The present rulers have gone after Hindi with a knife, excising every work of Urdu, Persian or Arabic origin (even though that word may be understood all over India), and replaced it with something concocted from a Sanskrit dictionary. The result is a new broadcast which no one but Benares pundits understand. 'Ab aap hindi mein samachar suniye,' wo bolte hain aajkal. Bolna chahiye, 'ab aap samachar mein hindi suniye.' [This quote is attributed to the comedian Johnny Walker by the actor Balraj Sahni in an address given at Jawaharlal Nehru University in 1972.] That would make more sense. For example, replacing a word like zaroorat. The word zaroorat has entered every single Indian language from Bengali to Marathi. It is, however, being replaced by something called avshyakta. [...] Anyway, what is the object of setting a bunch of half-educated clerks to massacring a beautiful and simple language such as Hindustani? What is the reason behind this madness? The ruling class, all over the world and throughout history, wishes to create an esoteric language of its own. And the Indian rulers describe this destruction of Hindi as the restoration of an ancient tradition, as if our rishis in their forests spoke like TV newscasters.

Thus their vague insistence on a "link language"
– whatever that might mean for India – not only wilfully obstructs the growth of other languages but destroys Hindi itself. It makes Hindi a barren grammatical exercise, not spoken by anyone in the country. A language grows only by being spoken by millions and by borrowing from other languages – consciously and unconsciously. Far from uniting the country, this idiotic bastardization of Sanskrit is rapidly disuniting it.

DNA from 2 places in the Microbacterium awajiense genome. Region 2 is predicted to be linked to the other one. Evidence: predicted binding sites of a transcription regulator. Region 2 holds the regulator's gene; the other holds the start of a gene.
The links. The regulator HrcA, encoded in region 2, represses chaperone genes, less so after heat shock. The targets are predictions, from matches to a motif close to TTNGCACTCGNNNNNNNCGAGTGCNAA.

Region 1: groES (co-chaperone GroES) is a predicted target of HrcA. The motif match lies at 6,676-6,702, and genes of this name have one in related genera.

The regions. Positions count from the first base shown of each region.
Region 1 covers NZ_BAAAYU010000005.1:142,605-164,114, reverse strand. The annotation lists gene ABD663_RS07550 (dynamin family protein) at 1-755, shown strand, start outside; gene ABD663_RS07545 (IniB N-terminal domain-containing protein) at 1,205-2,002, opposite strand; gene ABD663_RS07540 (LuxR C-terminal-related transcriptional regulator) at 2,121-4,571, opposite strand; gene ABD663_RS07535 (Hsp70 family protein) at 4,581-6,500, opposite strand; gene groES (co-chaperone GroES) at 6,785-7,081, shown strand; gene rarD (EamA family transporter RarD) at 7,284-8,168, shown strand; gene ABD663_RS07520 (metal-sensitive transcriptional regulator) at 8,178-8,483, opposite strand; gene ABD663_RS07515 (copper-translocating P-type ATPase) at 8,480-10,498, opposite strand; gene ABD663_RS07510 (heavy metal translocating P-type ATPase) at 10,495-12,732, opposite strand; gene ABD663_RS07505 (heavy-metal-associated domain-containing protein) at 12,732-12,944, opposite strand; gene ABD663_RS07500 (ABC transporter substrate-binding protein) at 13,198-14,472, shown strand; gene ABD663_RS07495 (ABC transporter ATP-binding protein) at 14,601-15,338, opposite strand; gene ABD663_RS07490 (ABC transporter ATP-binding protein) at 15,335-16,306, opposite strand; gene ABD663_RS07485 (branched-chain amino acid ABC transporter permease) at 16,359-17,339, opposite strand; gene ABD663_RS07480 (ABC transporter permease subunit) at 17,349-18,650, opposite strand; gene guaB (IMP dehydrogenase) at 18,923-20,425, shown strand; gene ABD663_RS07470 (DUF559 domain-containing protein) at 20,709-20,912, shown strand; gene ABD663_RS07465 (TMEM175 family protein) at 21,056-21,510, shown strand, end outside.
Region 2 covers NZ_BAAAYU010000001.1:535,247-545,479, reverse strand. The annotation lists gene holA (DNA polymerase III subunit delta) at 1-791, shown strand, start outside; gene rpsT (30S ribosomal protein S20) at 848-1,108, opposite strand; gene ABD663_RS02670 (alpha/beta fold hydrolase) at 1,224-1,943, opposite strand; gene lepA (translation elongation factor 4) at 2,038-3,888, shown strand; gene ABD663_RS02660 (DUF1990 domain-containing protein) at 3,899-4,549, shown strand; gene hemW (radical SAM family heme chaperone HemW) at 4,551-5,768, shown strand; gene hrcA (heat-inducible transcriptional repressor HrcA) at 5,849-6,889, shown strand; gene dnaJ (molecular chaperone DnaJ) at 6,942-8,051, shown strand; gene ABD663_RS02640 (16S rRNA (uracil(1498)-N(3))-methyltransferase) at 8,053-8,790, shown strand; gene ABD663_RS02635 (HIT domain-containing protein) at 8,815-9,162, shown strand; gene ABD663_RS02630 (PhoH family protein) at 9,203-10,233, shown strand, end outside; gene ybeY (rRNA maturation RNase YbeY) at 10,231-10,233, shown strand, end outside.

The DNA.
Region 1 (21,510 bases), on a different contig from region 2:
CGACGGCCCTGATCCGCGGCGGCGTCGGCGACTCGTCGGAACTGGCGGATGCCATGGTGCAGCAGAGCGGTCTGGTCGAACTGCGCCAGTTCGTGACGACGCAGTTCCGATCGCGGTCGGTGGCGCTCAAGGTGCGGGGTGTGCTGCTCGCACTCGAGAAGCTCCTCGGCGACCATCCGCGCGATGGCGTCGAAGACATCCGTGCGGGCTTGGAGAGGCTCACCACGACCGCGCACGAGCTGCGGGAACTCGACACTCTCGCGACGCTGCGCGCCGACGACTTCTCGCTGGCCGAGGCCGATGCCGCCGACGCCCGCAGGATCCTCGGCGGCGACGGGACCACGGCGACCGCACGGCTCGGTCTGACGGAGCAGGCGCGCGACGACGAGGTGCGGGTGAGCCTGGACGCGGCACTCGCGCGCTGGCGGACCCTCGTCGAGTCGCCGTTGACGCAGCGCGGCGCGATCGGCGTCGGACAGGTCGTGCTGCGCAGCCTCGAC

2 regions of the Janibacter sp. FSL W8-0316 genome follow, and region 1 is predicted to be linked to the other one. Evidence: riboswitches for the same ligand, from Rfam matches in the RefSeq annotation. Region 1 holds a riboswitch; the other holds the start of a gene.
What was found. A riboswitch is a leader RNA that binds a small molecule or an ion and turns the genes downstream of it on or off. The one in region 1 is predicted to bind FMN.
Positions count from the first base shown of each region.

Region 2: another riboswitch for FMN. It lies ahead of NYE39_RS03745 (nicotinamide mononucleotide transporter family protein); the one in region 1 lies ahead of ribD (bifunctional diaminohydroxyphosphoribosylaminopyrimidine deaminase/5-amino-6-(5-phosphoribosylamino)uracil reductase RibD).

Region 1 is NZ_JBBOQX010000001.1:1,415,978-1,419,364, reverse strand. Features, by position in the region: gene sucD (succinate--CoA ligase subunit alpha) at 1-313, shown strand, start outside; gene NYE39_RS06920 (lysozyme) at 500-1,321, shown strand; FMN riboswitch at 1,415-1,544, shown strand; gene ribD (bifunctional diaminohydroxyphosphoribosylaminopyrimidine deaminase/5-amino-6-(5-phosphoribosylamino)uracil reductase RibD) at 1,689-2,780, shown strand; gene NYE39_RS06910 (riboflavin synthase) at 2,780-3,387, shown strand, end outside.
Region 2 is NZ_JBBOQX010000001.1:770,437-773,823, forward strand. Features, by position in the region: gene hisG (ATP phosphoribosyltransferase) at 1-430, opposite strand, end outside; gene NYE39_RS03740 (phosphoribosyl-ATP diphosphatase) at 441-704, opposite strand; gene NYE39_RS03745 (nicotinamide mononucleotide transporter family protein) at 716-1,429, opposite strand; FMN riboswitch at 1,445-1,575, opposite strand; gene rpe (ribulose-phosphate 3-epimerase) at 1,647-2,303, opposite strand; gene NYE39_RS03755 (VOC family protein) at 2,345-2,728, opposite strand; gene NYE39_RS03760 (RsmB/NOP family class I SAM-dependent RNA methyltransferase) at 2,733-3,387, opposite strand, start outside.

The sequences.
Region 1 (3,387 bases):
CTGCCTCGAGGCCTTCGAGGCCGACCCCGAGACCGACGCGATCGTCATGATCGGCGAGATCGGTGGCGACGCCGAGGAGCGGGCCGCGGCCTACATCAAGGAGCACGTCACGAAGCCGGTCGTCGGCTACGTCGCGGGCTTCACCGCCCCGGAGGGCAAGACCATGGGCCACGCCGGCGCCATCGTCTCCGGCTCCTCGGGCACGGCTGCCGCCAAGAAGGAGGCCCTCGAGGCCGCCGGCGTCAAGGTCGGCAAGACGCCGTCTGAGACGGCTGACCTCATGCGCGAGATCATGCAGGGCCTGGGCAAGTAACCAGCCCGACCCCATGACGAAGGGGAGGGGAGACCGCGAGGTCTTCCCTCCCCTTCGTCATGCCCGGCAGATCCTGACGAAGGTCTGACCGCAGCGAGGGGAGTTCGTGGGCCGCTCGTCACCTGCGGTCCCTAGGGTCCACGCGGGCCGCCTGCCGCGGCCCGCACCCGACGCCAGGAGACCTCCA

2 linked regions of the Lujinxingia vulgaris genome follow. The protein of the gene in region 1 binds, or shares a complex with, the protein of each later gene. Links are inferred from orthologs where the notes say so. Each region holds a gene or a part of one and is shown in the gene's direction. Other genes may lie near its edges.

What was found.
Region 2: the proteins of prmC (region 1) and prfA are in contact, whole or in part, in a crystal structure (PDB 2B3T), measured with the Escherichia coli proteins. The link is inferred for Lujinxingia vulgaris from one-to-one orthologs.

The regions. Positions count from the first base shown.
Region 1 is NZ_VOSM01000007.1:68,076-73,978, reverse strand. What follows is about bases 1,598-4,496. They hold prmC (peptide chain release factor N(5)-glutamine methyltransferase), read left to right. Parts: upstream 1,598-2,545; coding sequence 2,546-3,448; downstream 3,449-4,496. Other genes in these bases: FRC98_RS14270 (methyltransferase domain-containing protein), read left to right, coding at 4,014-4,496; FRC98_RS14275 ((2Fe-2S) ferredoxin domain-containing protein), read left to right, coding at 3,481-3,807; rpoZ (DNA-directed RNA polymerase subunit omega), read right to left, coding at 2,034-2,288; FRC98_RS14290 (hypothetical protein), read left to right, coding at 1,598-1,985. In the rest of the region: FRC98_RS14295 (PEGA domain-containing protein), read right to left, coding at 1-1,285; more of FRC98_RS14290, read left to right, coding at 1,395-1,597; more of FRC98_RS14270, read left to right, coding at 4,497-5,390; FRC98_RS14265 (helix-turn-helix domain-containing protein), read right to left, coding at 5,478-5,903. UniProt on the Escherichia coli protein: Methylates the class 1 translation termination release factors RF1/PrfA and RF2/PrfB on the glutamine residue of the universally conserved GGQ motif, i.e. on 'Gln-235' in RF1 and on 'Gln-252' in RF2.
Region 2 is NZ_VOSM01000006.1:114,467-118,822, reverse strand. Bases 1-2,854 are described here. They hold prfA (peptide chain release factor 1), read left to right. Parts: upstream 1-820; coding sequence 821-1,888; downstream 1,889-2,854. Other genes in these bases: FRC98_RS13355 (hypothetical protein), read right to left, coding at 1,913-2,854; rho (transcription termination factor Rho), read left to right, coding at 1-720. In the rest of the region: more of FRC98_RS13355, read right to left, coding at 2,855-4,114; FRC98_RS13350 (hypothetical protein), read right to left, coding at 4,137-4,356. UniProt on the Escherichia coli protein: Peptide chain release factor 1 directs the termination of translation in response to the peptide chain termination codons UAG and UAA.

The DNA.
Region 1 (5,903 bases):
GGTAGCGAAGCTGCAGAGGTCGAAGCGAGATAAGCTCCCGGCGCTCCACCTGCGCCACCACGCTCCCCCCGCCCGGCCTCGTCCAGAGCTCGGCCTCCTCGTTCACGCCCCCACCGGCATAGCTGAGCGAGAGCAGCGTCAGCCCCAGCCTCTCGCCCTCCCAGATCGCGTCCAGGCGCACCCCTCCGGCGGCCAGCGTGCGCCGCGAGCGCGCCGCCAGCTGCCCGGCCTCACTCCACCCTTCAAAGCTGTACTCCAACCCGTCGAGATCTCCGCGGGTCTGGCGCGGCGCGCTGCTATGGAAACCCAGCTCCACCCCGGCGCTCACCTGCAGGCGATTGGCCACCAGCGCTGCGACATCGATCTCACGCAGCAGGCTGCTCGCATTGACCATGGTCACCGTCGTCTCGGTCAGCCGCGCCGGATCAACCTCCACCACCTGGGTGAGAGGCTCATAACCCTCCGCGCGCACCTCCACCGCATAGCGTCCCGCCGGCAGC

Like most practicing artists, Dutt never lost his capacity for wonder, for pure pleasure in an artistic idea truthfully realised or a detail vividly brought to life. His politics can be too rigid and censorious, but his aesthetic sense never allowed itself to be shackled, and nowhere on these pages can he be found supporting the banalities of socialist realism. He knew very well, as someone who became a character each time he went on stage or faced a film camera, that “all artistic activity consists in camouflage.” Anybody interested in the arts can read these books for both profit and pleasure.
And here an old post on the film critic Chidananda Das Gupta's excellent book Seeing Is Believing, which also has much to say about the currents of mythology that run deep in Indian cinema. Alok Rai's essay "The Persistence of Hindustani" can be found here. Dutt's play The Rights of Man has also just been published by Seagull, whose excellent list is well worth browsing. Lastly, here are two old posts on films: "On Nagesh Kukunoor's Dor" and "On Tahmineh Milani's Two Women".
[A shorter version of this essay first appeared a few weeks ago in Mint]


Anu said...

Enjoyed your review muchly. The movie I always associate Utpal Dutt with is that absolute charmer, Bhuvan Shome.

Some of his arguments seem a bit simplistic though. Hindustani for e.g. is as much an artefact of history as Sanskritised Hindi (which has its pleasures). In turn both have lost ground to a Hindi which combines Bollywood Hindi with a smattering of English.